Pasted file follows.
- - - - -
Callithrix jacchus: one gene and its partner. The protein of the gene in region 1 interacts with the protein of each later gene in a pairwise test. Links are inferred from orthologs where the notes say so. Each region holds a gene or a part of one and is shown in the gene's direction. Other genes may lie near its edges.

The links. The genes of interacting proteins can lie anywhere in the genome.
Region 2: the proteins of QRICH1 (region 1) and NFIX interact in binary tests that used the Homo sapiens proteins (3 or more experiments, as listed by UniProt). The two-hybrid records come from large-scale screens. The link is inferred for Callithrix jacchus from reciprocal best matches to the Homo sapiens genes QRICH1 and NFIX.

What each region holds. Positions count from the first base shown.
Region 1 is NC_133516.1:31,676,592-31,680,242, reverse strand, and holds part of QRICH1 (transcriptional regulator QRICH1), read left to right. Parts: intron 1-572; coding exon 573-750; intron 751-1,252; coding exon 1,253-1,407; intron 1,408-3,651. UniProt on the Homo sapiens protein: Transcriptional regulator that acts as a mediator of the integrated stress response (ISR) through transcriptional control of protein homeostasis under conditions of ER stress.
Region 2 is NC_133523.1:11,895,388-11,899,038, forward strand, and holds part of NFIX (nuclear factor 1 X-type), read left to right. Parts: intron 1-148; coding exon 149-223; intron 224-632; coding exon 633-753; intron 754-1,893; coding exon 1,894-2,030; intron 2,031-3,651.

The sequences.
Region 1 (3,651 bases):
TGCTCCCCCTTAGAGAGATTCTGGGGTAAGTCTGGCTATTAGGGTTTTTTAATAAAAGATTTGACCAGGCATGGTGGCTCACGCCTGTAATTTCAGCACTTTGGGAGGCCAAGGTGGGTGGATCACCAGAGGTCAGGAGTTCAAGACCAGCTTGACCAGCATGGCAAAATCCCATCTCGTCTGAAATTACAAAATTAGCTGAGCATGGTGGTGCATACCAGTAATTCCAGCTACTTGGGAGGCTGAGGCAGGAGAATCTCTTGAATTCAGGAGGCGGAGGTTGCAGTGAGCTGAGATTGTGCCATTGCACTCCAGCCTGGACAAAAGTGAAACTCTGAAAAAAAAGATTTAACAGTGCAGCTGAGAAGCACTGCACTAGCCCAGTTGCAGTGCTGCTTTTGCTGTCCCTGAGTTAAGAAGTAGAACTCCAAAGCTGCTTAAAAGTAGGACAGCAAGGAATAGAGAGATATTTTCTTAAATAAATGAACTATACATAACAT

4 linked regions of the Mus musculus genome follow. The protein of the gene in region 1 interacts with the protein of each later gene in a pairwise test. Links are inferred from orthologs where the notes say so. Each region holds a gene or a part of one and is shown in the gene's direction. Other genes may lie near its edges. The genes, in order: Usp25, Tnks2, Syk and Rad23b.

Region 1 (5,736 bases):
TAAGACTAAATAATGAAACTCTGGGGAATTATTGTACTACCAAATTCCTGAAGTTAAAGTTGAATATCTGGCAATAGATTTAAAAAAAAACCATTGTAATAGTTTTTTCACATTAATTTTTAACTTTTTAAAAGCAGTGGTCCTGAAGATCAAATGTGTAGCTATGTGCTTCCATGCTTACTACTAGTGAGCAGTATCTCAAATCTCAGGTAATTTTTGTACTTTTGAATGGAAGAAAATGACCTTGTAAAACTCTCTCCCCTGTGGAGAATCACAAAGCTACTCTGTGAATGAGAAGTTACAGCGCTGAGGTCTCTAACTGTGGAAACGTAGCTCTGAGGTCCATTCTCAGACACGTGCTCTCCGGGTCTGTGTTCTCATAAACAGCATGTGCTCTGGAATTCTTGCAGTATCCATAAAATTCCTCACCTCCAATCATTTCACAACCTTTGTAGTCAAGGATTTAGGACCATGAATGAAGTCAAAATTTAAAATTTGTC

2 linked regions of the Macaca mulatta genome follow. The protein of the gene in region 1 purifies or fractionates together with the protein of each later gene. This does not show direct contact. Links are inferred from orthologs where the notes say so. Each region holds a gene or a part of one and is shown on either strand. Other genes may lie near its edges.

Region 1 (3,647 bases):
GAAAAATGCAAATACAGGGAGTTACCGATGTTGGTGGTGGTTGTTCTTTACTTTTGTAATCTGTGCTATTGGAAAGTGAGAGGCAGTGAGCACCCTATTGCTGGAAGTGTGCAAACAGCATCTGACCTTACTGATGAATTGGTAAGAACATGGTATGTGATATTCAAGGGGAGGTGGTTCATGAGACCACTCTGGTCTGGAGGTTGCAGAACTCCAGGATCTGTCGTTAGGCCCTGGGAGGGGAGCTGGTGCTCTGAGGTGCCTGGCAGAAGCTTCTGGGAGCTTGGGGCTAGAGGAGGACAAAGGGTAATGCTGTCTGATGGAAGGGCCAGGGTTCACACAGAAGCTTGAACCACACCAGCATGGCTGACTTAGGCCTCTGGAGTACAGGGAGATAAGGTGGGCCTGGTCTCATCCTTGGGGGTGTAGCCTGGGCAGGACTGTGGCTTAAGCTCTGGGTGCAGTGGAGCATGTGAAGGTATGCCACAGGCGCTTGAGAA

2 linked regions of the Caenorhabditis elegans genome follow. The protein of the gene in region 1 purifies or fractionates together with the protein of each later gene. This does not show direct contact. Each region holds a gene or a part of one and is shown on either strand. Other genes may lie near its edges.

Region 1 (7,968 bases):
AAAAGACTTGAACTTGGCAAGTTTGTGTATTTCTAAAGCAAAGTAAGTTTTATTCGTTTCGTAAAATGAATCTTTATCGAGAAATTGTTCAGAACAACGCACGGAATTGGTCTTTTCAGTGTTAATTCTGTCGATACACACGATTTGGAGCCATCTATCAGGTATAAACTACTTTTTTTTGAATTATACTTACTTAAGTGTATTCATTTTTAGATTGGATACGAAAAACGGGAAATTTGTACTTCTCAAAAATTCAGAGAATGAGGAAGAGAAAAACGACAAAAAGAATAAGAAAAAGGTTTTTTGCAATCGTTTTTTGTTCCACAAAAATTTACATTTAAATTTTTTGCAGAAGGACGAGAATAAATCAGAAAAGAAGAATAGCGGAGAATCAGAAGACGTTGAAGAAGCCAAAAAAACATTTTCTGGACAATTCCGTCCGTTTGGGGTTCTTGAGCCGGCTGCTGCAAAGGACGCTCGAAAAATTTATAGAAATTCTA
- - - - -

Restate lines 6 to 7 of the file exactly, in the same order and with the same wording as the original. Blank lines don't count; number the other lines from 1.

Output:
Region 2 is NC_133523.1:11,895,388-11,899,038, forward strand, and holds part of NFIX (nuclear factor 1 X-type), read left to right. Parts: intron 1-148; coding exon 149-223; intron 224-632; coding exon 633-753; intron 754-1,893; coding exon 1,894-2,030; intron 2,031-3,651.

The sequences.